St Nicholas’ is open to visitors between 9.00am and 5.00pm.
There were at least two earlier churches on or near the site of the present one, of which fragments remain in the exterior walls or elsewhere in the building. The imposing church which we see today was begun around 1380, almost certainly to the designs of two of the most celebrated masons/architects of the day, Henry Yeveley and William Wynford. whose work may be seen in the naves of Canterbury and Winchester Cathedrals respectively, and in other prestigious historic buildings of the period.
Built in flint and local stone, the church consists of two separate though integral parts. What appears today to have once been the chancel of the parish church was originally built for a College of Canons. Today it serves as a mausoleum (now known as the Fitzalan Chapel) for the Dukes of Norfolk, whose family still live in Arundel Castle, and whose ancestors mostly never forsook their Catholic faith after the Reformation.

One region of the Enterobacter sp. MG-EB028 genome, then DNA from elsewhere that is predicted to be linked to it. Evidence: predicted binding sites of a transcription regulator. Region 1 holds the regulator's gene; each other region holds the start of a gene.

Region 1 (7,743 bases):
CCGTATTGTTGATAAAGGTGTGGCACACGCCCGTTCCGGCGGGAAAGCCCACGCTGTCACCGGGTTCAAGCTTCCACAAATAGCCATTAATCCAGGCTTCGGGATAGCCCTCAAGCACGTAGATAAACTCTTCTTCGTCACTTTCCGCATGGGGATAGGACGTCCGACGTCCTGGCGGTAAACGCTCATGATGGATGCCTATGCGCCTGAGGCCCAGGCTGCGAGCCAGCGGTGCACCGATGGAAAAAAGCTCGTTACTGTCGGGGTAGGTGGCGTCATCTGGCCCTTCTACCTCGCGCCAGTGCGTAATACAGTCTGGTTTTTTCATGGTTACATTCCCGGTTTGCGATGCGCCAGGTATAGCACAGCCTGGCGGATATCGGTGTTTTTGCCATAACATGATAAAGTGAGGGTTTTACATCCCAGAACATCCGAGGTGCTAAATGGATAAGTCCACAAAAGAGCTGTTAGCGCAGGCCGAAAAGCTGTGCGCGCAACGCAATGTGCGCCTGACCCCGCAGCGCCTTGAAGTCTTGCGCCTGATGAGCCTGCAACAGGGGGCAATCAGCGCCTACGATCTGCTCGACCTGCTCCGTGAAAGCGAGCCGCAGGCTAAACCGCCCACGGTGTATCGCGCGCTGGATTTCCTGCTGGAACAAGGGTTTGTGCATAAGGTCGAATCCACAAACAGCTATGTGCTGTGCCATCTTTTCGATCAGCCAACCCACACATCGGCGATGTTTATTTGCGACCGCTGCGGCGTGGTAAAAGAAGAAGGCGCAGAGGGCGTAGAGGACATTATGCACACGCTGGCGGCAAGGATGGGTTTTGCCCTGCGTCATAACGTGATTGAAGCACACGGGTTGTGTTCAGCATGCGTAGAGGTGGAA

Over the years the fabric of the church has suffered little alteration, but, in common with the majority of church buildings over the years, the interior arrangements have been frequently altered following religious upheavals and changes in architectural and liturgical fashion.
But St Nicholas Church still retains many features of some importance. Many of them are contemporary with the building: like the much moved Font: the remarkable stone Pulpit: a rare iron screen: Consecration Crosses: corbels: wall paintings: mason’s marks and graffiti of which Arundel has a remarkable quantity: an unusually large Royal Coat of Arms; the organ which occupies part of the north transept, and the recently renovated bells in the tower.